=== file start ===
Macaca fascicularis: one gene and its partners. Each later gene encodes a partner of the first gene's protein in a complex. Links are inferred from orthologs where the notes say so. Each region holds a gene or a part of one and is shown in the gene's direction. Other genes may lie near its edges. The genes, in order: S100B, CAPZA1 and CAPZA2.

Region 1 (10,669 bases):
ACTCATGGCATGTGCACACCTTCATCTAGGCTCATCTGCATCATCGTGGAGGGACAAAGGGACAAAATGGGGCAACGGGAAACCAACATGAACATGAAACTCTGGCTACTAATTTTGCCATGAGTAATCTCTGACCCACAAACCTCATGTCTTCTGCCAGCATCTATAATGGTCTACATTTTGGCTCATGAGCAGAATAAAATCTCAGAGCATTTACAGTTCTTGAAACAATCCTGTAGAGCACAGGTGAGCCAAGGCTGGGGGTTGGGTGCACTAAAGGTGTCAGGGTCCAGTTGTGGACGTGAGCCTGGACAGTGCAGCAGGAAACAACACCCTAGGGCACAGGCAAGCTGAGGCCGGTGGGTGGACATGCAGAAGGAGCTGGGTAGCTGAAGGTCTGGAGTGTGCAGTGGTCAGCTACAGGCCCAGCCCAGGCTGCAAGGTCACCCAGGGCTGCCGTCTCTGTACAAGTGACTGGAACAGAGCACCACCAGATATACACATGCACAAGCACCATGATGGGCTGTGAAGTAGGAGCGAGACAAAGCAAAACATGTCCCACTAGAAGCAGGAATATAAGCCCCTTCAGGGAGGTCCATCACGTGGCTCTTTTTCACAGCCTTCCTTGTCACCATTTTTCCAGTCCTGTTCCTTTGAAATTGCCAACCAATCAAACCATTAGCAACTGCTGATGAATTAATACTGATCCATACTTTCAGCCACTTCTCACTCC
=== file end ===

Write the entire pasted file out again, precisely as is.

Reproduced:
Macaca fascicularis: one gene and its partners. Each later gene encodes a partner of the first gene's protein in a complex. Links are inferred from orthologs where the notes say so. Each region holds a gene or a part of one and is shown in the gene's direction. Other genes may lie near its edges. The genes, in order: S100B, CAPZA1 and CAPZA2.

Region 1 (10,669 bases):
ACTCATGGCATGTGCACACCTTCATCTAGGCTCATCTGCATCATCGTGGAGGGACAAAGGGACAAAATGGGGCAACGGGAAACCAACATGAACATGAAACTCTGGCTACTAATTTTGCCATGAGTAATCTCTGACCCACAAACCTCATGTCTTCTGCCAGCATCTATAATGGTCTACATTTTGGCTCATGAGCAGAATAAAATCTCAGAGCATTTACAGTTCTTGAAACAATCCTGTAGAGCACAGGTGAGCCAAGGCTGGGGGTTGGGTGCACTAAAGGTGTCAGGGTCCAGTTGTGGACGTGAGCCTGGACAGTGCAGCAGGAAACAACACCCTAGGGCACAGGCAAGCTGAGGCCGGTGGGTGGACATGCAGAAGGAGCTGGGTAGCTGAAGGTCTGGAGTGTGCAGTGGTCAGCTACAGGCCCAGCCCAGGCTGCAAGGTCACCCAGGGCTGCCGTCTCTGTACAAGTGACTGGAACAGAGCACCACCAGATATACACATGCACAAGCACCATGATGGGCTGTGAAGTAGGAGCGAGACAAAGCAAAACATGTCCCACTAGAAGCAGGAATATAAGCCCCTTCAGGGAGGTCCATCACGTGGCTCTTTTTCACAGCCTTCCTTGTCACCATTTTTCCAGTCCTGTTCCTTTGAAATTGCCAACCAATCAAACCATTAGCAACTGCTGATGAATTAATACTGATCCATACTTTCAGCCACTTCTCACTCC